Jerry Kopel

Governing Magazine Report on Colorado Information, 2008


March 15, 2008

By Jerry Kopel

"Information is king" claims Governing magazine in measuring performance by the 50 states for a report card based on the year 2007. Boosting "information" makes sense for Governing, a subsidiary of Congressional Quarterly.

However, it's bad news for Colorado. We were tied for 47th worst state with Arkansas, Mississippi, New Jersey, Vermont, and West Virginia on information performance. Hawaii, New Hampshire, and South Dakota were at the very bottom.

Denver Post columnist Fred Brown recently touched on the "Pew Center On The States" as a source for his "report card" column on the 50 states.

Actually, Pew and Governing joined "a group of academic experts from four different colleges, compiling data from an electronic survey of states, and interviewing 1,400 officials from the executive and legislative branches, plus outside observers.

"Information elements" claimed Governing Magazine "in short, are key as to how a state takes care of its infrastructure, plans for its financial future and deals with dramatic changes affecting the state workforce..."

There were five criteria for information ranking, and Colorado ranked as weak in the first three:

1. The state actively focuses on making future policy and collecting information to support that policy direction.

2. Elected officials, the state budget office and agency personnel have appropriate data on the relationship between costs and performance and use these data when making resource-allocation decisions.

3. Agency managers have the appropriate information required to make program management decisions.

Colorado performance for 2007 was acceptable for the following two criteria:

4. The governor and agency managers have appropriate data that enable them to assess the actual performance of policies and programs.

5. The public has appropriate access to information about the state, the performance of state programs and state services and is able to provide input to state policy makers.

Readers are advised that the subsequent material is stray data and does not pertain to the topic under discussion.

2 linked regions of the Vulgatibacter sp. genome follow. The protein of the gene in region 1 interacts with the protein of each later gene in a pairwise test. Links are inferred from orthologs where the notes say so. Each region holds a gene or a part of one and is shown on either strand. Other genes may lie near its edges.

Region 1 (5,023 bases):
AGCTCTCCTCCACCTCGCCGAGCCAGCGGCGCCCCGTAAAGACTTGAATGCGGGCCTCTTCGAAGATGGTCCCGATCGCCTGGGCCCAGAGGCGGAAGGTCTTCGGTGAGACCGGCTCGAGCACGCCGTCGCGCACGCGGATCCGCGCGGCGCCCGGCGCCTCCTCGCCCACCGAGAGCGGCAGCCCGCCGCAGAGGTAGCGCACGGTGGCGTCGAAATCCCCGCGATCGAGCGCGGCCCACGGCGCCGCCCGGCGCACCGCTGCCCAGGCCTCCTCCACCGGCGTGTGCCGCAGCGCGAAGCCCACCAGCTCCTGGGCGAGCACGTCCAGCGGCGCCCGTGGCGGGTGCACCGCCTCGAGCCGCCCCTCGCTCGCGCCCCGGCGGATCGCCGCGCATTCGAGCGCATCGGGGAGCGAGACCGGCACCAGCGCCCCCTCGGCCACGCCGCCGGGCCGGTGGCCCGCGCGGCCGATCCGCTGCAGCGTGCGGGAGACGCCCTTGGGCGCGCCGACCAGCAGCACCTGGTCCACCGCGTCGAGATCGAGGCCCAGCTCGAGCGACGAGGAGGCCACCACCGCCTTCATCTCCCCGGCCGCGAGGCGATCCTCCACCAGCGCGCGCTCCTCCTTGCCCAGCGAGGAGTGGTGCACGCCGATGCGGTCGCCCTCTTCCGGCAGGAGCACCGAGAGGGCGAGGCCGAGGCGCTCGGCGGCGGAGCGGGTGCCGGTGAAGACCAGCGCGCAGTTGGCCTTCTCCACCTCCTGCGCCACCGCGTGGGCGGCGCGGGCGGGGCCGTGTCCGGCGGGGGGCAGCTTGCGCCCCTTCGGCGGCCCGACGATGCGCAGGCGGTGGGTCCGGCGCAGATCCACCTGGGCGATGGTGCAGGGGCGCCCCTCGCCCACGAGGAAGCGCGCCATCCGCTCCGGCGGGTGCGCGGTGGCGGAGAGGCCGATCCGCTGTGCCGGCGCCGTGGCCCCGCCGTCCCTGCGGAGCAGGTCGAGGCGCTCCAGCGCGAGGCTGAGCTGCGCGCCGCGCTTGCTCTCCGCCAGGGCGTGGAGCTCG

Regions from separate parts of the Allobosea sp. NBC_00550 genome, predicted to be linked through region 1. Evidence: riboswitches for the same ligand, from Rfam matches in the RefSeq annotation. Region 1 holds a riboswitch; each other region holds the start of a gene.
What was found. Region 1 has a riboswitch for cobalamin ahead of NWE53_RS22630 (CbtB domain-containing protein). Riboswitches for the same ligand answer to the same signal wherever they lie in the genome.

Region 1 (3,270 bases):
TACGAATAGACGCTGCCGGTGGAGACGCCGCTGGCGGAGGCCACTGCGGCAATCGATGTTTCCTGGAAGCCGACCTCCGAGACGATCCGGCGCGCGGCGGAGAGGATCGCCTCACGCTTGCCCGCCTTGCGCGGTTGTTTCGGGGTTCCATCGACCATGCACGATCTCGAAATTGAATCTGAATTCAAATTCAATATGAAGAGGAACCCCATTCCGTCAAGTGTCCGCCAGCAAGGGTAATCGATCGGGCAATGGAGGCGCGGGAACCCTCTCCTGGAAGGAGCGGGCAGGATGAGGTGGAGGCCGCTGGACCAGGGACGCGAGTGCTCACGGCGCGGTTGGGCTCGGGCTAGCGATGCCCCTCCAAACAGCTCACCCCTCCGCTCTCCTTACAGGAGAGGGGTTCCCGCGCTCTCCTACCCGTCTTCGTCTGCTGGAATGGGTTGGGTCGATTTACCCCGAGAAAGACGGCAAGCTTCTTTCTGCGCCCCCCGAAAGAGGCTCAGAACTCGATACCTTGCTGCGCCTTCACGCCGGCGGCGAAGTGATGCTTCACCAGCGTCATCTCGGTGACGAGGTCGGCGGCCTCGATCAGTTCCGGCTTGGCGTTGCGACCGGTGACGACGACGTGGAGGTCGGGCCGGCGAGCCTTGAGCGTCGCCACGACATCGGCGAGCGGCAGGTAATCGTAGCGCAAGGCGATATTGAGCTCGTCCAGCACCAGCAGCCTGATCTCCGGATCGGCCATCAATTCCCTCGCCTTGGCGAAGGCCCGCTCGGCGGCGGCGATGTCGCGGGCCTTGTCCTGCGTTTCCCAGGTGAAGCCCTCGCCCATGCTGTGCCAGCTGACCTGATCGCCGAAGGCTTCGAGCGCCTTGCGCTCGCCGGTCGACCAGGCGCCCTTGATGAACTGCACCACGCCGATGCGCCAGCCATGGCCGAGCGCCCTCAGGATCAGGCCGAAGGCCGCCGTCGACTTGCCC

"In an era when 'trust in government' is at low ebb, states are working to open up communications with their constituents" according to Governing magazine.

"Last year in Colorado (columnist note: Ritter's first year as governor) the office of the governor, state treasurer and controller published a transparent report on state government and expenses.

"It gave everyone and particularly individual taxpayers, a better understanding of the budget."

Governing magazine quoted State Treasurer Cary Kennedy stating "That's important in the same way it's important for investors in a company to know how the company is performing. We need to understand how the state is performing without the spin."

The other criteria used by Governing magazine, the Pew Center and others were "people, money, and infrastructure" where Colorado scored "C plus" on money and infrastructure, and "C" on people and information.

Colorado was given an overall "C plus" rank which makes us either 32d out of 50, or tied with nine other states at 41st. In other words, Colorado was only better than nine other states.

Besides "information", Colorado was weak in "training and development of people" and "maintenance of the infrastructure".

Zeroing in for a full page on Colorado, Governing magazine reports: "...competition for general fund dollars is fierce. And the $325 million the state spent (columnist note: before Ritter became governor) on failed technology projects in recent years hasn't helped. Poor project management doomed some of the efforts, but they also were damaged by a fragmented information technology administration system. The current structure has decision makers spread across sixteen executive agencies."

Governing magazine placed our population for 2007 at 4,753,377 (actual numbers reported in February, 2008 indicate 4,861,515) which is 22d out of 50 states. In total state spending we rank 27th. In spending per capita, we rank 43d. But in average per capita income, we rank eighth.

When we look at the Rocky Mountain region, ALL the states that touch a Colorado border, did better than Colorado in this survey, except for Oklahoma, which tied us at "C plus".

Utah was "A minus", Wyoming, Kansas, New Mexico and Arizona were "B minus", and Nebraska was a "B".

(Jerry Kopel served 22 years in the Colorado House.)

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